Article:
God of Peace

“Now the God of peace be with you all. Amen.” (Romans 15:33)

This short verse gives yet another New Testament name for God—the God of peace. The conclusion of this verse with amen tells us that what Paul said isn’t just a wish but a brief prayer. Paul uses this title again in another short prayer in 1 Thessalonians 5:23: “And the very God of peace sanctify you wholly; and I pray God your whole spirit and soul and body be preserved blameless unto the coming of our Lord Jesus Christ.” And in Hebrews 13:20-21: “Now the God of peace, that brought again from the dead our Lord Jesus, that great shepherd of the sheep, through the blood of the everlasting covenant, Make you perfect in every good work to do his will, working in you that which is well pleasing in his sight, through Jesus Christ; to whom be glory for ever and ever. Amen.”

This God title is also mentioned in Philippians 4:8-9 regarding the battleground of the mind: “Finally, brethren, whatsoever things are true, whatsoever things are honest, whatsoever things are just, whatsoever things are pure, whatsoever things are lovely, whatsoever things are of good report; if there be any virtue, and if there be any praise, think on these things. Those things, which ye have both learned, and received, and heard, and seen in me, do: and the God of peace shall be with you.”

And let us remember that the Lord Jesus, the Prince of Peace, told us, “Peace I leave with you, my peace I give unto you: not as the world giveth, give I unto you. Let not your heart be troubled, neither let it be afraid” (John 14:27). JPT

Aria on Anxiety, Experiencing Discipline

Now, Lord, what do I wait for? My hope is in You. Deliver me from all my transgressions; do not make me the taunt of fools. I am speechless; I do not open my mouth because of what You have done. Remove Your torment from me; I fade away because of the force of Your hand. You discipline a man with punishment for sin, consuming like a moth what is precious to him; every man is a mere vapor” (Psalm 39 vv. 7—11).

After experiencing the shattering cruelty of friends (Ps. 38), David felt the crushing severity of the Lord.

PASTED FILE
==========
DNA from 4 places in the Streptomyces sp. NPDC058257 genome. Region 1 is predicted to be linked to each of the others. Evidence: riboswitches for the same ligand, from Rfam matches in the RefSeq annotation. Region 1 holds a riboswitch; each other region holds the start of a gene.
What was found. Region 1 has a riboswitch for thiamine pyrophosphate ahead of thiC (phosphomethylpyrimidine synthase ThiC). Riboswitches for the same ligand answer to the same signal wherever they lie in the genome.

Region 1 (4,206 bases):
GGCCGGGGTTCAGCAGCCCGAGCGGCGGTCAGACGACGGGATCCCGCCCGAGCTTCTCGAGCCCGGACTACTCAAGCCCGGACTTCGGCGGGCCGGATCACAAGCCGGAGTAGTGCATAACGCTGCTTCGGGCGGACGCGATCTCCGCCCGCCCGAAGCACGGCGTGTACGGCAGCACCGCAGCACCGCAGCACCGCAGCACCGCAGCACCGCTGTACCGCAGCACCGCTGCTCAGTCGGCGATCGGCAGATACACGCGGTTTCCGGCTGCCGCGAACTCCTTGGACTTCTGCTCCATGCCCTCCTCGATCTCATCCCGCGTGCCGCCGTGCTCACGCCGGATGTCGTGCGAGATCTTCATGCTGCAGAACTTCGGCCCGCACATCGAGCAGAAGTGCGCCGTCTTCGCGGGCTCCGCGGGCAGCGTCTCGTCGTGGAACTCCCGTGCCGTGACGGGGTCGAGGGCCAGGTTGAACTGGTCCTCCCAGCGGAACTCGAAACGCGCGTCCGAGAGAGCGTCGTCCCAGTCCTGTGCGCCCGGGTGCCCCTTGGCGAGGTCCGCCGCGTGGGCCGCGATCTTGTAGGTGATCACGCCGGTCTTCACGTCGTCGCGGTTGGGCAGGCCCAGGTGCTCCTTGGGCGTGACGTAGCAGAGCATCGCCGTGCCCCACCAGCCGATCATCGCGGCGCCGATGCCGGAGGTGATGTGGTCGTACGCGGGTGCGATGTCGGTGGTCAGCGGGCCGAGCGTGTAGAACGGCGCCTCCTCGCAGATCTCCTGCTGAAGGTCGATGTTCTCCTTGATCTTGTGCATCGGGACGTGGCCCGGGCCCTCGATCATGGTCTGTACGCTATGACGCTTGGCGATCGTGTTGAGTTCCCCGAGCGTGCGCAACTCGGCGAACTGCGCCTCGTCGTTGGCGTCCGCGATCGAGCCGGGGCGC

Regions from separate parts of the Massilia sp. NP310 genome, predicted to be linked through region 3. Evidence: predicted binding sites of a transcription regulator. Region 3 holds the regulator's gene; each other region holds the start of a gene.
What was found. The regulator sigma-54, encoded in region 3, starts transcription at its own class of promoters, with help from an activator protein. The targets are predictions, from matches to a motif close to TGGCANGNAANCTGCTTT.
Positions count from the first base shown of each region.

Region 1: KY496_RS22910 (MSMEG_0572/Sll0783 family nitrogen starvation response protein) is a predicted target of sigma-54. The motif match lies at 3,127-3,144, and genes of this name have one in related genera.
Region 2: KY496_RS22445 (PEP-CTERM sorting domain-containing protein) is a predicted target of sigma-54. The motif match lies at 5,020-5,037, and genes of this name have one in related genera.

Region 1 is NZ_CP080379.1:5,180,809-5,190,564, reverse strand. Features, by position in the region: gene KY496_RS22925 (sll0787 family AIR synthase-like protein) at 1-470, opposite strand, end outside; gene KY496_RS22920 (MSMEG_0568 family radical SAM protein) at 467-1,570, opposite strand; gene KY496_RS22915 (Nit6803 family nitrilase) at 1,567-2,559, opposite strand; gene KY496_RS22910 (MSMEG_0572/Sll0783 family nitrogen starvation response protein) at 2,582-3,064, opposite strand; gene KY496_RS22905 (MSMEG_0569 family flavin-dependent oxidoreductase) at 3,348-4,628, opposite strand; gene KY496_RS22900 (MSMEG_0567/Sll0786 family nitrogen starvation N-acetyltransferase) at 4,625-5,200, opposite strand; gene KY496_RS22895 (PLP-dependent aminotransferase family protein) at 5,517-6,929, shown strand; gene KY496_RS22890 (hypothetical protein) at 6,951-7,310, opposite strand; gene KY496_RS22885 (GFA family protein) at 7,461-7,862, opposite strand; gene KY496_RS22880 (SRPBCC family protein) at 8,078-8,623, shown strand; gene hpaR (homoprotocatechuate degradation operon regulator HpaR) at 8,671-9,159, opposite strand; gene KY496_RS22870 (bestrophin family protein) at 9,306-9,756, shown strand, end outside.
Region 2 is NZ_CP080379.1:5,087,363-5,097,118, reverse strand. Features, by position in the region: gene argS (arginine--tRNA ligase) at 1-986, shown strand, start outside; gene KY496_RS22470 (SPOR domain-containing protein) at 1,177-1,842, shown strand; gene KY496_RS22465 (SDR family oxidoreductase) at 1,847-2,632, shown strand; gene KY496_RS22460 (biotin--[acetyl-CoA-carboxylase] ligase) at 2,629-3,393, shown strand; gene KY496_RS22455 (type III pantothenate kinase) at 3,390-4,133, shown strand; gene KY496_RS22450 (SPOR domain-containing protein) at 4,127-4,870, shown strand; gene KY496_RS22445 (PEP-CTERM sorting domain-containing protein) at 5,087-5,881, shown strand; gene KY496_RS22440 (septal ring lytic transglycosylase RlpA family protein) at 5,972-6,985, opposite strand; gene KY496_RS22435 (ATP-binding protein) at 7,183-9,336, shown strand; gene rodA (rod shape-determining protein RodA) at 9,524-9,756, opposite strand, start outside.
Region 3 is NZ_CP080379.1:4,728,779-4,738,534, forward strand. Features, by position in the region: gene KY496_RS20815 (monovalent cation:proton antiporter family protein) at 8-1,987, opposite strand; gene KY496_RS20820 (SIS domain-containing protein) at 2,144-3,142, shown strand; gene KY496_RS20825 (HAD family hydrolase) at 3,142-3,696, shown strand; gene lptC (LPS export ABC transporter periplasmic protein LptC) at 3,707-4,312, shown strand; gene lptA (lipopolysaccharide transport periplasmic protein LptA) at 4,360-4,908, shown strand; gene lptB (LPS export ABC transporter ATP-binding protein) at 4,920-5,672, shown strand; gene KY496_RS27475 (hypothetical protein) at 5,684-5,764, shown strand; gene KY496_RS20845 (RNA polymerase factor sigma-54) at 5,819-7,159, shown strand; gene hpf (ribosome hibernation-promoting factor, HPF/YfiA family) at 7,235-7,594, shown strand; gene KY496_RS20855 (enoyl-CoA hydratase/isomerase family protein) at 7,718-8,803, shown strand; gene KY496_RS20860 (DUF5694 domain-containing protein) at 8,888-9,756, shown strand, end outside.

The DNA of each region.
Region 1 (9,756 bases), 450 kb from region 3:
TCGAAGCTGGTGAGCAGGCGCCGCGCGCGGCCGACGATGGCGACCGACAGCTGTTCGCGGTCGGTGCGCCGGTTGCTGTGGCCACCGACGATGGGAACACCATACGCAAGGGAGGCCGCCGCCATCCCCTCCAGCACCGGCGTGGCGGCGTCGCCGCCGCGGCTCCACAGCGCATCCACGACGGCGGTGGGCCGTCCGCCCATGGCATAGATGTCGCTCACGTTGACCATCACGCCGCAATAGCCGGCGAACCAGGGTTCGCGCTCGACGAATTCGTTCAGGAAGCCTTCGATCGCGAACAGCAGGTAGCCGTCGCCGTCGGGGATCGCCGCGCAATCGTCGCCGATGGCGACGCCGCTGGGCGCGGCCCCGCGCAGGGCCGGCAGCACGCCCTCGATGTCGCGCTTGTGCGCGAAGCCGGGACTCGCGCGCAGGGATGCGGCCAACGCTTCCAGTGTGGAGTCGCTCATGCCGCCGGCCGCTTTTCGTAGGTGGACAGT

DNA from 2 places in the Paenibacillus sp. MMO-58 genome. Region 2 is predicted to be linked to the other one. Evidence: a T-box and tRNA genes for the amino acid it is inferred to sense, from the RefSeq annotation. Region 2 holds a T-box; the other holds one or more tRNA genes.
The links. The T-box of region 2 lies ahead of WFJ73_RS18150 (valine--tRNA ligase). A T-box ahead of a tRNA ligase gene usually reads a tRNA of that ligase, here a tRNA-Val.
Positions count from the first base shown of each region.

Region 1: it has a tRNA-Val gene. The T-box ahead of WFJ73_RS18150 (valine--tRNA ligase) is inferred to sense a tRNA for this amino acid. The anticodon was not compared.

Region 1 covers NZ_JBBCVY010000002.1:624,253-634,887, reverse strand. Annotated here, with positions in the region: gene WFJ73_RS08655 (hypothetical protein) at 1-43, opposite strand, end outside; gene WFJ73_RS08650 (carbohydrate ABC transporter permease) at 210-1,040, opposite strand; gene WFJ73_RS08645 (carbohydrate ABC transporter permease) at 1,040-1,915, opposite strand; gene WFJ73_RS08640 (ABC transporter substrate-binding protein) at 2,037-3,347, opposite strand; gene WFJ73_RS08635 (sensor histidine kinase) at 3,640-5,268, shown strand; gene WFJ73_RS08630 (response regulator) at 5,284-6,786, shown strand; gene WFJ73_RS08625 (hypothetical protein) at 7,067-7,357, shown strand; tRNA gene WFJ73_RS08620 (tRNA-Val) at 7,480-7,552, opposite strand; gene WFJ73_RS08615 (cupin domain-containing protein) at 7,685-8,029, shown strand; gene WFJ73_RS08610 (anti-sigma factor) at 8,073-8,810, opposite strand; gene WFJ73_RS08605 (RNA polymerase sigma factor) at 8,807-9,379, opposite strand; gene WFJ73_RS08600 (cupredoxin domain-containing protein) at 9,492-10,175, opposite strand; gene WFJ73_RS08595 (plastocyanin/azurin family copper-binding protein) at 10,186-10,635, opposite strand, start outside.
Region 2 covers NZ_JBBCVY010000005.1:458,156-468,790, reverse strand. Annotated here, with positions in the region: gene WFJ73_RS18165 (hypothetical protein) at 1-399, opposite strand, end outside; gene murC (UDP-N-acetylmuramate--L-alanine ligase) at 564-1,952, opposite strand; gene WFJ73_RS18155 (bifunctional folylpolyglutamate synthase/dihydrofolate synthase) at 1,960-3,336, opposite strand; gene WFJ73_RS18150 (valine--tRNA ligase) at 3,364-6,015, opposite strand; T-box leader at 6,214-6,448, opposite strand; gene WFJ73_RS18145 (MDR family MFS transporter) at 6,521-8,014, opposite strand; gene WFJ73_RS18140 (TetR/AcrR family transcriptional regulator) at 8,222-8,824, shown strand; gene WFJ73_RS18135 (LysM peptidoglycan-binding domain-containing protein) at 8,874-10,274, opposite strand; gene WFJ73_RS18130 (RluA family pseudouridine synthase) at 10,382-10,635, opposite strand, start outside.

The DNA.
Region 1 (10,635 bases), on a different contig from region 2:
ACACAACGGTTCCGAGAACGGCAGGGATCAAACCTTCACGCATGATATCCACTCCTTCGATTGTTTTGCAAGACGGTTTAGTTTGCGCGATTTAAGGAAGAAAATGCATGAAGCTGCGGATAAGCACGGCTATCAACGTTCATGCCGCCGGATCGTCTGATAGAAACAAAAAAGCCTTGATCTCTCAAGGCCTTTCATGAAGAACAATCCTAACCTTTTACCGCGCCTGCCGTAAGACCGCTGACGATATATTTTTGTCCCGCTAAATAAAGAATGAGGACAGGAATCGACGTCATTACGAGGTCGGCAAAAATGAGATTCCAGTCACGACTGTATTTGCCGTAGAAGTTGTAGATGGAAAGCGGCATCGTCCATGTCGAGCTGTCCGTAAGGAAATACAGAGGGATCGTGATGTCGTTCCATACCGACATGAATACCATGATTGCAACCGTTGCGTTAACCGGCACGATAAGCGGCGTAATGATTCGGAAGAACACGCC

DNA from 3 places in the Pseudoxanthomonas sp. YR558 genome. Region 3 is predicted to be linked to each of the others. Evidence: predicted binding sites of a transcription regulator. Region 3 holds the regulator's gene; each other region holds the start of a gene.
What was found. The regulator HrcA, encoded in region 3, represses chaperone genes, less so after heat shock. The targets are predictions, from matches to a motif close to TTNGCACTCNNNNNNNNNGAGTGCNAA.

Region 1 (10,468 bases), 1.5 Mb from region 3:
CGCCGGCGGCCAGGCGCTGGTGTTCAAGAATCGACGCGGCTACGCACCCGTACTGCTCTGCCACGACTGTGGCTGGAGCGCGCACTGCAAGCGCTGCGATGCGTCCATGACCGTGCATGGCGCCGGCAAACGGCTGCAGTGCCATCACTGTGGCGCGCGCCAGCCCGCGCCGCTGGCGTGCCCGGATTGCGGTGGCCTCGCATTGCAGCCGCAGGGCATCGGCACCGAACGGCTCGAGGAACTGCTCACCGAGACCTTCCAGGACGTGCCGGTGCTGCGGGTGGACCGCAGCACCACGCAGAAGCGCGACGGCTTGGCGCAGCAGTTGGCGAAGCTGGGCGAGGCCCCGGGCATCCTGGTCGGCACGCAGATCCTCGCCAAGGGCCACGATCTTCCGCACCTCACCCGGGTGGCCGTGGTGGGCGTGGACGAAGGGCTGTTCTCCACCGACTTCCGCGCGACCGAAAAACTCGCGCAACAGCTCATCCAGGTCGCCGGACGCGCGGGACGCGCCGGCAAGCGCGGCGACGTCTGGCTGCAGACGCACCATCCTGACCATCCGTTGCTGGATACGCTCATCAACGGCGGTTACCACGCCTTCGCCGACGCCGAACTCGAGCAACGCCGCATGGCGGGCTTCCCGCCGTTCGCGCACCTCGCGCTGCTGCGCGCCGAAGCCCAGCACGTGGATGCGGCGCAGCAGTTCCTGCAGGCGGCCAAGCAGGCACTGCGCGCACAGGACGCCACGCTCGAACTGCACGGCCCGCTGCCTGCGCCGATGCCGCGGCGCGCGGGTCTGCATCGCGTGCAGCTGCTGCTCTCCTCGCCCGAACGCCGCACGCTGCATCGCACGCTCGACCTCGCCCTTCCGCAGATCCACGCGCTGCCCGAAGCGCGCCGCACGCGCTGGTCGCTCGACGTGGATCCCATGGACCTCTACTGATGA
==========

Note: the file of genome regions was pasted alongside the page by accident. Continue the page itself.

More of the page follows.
Overcome by God’s heavy-handed treatment, David prayed to be released from the pressure. Despondent, he cried out to God, pouring out his soul about how brief and fragile life is.

Though nearly overwhelmed by his own mortality, David knew that salvation came from the Lord. He affirmed that faith by crying out, “My hope is in you!”

The year 1984 was one of profound loss for me. Norman Johnson, our senior editor at Singspiration Music, went to be with the Lord. Then shortly after his death, my mom died. A few months later, my pastor, Reverend George Gardiner, passed away. These losses caused me to realize how fleeting life is and how near eternity is. Just the time span of the twinkling of an eye separates us from God. “Only one life, ’twill soon be past, only what’s done for Christ will last!”

God isn’t a sadomasochist, but he has built suffering and adversity into the mysterious nature of reality. God used pain and hardship to give David perspective—on his transient life on earth and on his hope for eternity. In other words, dissonance is an essential element of harmony. For it is the tension between consonance and dissonance that creates music.

Personal Prayer

Lord, no matter how dark and grave my circumstances become, help me to affirm my faith and trust in you. And I trust you to make music even out of the disharmony of my life.

Leave Vengeance to God

The Spirit of the Lord is on Me … to proclaim the year of the Lord’s favor.—Luke 4:18-19

Now and again I stress heavily this matter of grudges because I have found that this is the truth which always brings a positive response.

Following some remarks I made concerning an unforgiving spirit, a woman wrote: “I had often read in Every Day with Jesus your words about forgiveness, and I knew that one day I would have to face up to this challenge. Today’s reading demolished all my defenses.

“Intellectually I had always accepted what you said about the need to forgive and that I could not be whole until I had completely forgiven those who had hurt me, but I wouldn’t get down to actually putting it into words. I kept holding back my feelings, saying subconsciously: ‘I will forgive some day, and then my troubles will be over—but not yet.’